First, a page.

Exercise Sheet 4 - Chord Changing With Rhythm For G, G/F#. Em7, Cadd9, Dsus4 Chords - Guitar & Ukulele

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Welcome to the fourth in the series of Chord Changing Rhythms with G, Cadd9, Dsus4, G/F#, and Em7 chords for Guitar and Ukulele.

These 5 chords are heavily used in pop and alternative music and are a fundamental set of chords to learn and be comfortable playing together in various sequences and with different strumming rhythms. They are also often used in different Capo positions on the Guitar.

In Exercise Sheet 4, we re use the 4 chords from the previous exercise, Em7, G, Cadd9, and Dsus4, and introduce a new chord, G/F#.

To play this new G/F# chord on guitar, you need to remove the top two fingers, and simply put the first finger on fret 2 of the 6th string. This finger should be held lazily so that it touches the 5th string. This will make the 5th string into a dead note, which means you play the string but no note comes out - it's more of a hitting sound because the string is muted.

To play this new G/F# chord on ukulele, it's more of a makeshift chord to fit the guitar rather than a true G/F# chord, because the F# isn't actually the lowest note in the chord. It is actually technically a Gmaj7 chord, which has the same notes as G/F#.

The rhythm is the same in every bar. I have gone for a hard rhythm here, but it is a popular and familiar one so you should pick it up. Beginners might want to listen to the audio to pick up the rhythm rather than trying to read this one.

The rhythm changes at the end of every 4 bars - only one thing changes. Instead of doing the tied note (the fake down strum that doesn't connect), we will strum this down. Listen to the drums, you will hear an extra bass drum on this 4th bar, which you can try and lock in time with.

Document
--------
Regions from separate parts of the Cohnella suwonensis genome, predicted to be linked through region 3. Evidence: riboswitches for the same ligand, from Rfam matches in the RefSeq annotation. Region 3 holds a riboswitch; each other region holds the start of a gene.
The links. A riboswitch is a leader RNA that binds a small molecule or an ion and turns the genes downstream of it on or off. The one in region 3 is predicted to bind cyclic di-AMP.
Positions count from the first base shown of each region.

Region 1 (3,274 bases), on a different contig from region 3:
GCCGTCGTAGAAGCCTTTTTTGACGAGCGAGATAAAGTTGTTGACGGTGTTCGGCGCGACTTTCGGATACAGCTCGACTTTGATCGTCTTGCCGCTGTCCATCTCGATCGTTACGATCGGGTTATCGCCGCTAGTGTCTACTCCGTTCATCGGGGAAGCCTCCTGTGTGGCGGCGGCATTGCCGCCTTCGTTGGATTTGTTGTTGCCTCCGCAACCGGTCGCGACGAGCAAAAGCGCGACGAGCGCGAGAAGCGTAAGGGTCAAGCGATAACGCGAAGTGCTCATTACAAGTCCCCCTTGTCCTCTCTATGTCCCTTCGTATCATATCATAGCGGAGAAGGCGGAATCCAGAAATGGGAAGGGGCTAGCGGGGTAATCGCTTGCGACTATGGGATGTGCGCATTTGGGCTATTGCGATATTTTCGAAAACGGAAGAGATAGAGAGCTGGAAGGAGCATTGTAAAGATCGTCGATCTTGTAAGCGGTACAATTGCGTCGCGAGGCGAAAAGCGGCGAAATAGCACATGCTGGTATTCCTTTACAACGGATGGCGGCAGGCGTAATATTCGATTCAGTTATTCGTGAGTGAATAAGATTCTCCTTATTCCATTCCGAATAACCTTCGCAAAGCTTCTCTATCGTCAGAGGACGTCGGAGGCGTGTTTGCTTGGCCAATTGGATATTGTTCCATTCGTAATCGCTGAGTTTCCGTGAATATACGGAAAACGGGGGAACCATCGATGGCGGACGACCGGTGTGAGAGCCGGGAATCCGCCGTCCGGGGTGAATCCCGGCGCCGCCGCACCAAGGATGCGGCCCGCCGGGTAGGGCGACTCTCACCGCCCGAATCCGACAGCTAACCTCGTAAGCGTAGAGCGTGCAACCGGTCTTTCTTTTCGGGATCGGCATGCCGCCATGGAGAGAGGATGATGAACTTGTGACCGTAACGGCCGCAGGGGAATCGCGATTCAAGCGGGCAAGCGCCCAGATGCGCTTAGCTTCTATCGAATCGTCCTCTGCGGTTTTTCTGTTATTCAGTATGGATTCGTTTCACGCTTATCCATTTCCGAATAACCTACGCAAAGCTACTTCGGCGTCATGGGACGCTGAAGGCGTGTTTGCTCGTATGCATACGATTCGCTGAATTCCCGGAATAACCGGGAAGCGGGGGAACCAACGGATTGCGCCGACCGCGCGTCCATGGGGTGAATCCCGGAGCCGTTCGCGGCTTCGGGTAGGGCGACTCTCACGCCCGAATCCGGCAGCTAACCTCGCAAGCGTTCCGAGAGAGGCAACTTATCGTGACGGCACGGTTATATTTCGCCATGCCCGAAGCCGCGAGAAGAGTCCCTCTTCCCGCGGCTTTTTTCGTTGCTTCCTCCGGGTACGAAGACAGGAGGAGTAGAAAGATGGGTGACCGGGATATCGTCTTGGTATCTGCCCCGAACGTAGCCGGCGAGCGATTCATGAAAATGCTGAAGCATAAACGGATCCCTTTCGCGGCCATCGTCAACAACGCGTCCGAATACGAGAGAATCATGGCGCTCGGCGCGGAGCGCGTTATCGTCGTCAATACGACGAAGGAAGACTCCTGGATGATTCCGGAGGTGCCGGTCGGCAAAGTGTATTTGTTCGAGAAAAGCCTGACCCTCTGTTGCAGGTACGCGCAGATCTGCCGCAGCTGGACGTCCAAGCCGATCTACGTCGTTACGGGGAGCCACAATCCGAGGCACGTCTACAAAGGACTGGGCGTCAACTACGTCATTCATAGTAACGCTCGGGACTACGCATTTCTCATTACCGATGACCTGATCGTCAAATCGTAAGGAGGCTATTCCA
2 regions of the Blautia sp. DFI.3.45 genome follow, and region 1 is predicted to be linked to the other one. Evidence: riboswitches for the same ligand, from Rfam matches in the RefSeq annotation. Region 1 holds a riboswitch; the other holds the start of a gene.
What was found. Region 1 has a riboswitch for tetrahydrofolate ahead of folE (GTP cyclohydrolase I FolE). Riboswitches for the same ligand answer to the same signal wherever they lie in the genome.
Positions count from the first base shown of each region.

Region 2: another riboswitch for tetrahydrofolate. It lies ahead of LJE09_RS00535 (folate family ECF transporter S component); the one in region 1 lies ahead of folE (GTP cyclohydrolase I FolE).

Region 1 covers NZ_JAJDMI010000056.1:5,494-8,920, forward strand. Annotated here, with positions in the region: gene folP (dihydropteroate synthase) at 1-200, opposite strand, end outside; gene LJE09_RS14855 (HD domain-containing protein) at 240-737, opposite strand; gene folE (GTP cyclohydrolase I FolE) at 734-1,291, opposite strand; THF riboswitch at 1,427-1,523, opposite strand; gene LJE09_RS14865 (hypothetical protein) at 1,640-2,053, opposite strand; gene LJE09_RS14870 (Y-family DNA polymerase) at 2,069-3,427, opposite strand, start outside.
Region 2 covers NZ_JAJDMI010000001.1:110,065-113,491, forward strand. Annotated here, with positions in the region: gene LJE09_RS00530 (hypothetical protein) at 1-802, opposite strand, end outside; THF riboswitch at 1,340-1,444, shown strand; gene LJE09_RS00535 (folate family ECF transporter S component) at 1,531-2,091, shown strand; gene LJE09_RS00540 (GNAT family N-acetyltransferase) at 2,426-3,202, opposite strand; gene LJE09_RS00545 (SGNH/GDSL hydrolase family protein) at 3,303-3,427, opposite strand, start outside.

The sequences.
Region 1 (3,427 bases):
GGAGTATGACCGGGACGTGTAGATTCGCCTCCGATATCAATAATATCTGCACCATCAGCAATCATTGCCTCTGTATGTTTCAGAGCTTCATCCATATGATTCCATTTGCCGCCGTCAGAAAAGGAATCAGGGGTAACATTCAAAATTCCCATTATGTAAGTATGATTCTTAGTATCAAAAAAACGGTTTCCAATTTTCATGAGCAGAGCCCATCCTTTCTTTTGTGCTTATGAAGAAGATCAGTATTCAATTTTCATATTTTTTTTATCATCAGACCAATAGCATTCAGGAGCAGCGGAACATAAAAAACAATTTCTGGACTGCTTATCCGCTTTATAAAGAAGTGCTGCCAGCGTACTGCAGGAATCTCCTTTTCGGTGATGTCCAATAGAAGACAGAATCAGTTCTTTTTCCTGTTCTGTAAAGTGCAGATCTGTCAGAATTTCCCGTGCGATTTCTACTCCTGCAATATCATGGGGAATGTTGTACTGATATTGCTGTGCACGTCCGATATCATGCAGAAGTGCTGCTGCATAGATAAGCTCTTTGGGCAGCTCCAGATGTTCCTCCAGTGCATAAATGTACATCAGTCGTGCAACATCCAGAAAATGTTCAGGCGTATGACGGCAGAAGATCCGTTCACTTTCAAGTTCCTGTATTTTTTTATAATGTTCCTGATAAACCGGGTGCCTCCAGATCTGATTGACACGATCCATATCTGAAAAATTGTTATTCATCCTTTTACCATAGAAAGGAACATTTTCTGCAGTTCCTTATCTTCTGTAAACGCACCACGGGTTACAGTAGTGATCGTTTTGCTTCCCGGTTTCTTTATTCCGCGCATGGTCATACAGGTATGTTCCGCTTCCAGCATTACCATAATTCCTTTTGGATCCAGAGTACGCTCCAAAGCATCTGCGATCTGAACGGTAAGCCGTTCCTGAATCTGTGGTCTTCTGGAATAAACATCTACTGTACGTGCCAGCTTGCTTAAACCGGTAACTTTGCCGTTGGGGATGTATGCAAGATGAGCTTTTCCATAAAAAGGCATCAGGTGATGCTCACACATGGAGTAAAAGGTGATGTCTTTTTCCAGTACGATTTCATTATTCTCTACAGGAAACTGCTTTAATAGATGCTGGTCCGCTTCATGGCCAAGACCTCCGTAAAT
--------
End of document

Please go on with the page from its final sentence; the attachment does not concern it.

The repeats are nested, which is a bit un common. This is so it fits onto the page and avoids the need to use D.C. markings, which some may not understand. Basically, play the first 4 bars twice, then the final 4 bars, and then play through everything again including the repeat of the first 4 bars.

G/F# slash chord explanation

This is a slash chord. The deepest note in the G chord is a G. The G chord is made up of 3 notes, G, B and D.

For G/F# we are replacing that lowest G note with an even lower note of F#, which is only 1 fret lower and therefore easy to play. Therefore, adding an F# is adding a new note to the chord. The note added is the 7th note in the G major scale, which fits because we are playing in the key of G. You can't do this with every chord.

Usually the 7th note of G major would be played as a F diminished chord, using diatonic chord theory (you usually learn about this at grade 5 level). So, just adding the F# note onto a G chord is a good way of using that 7th major note, without the need for wrecking a chord progression by throwing in a diminished chord.

You can read more about slash chords here.


← Exercise Sheet 3 Exercise Sheet 5 →


Listen to exercises 1-10

Jump to exercises 1-10 - download the pdf and guitar pro files here:

  1. Exercise 1
  2. Exercise 2
  3. Exercise 3
  4. Exercise 4
  5. Exercise 5
  6. Exercise 6
  7. Exercise 7
  8. Exercise 8
  9. Exercise 9
  10. Exercise 10

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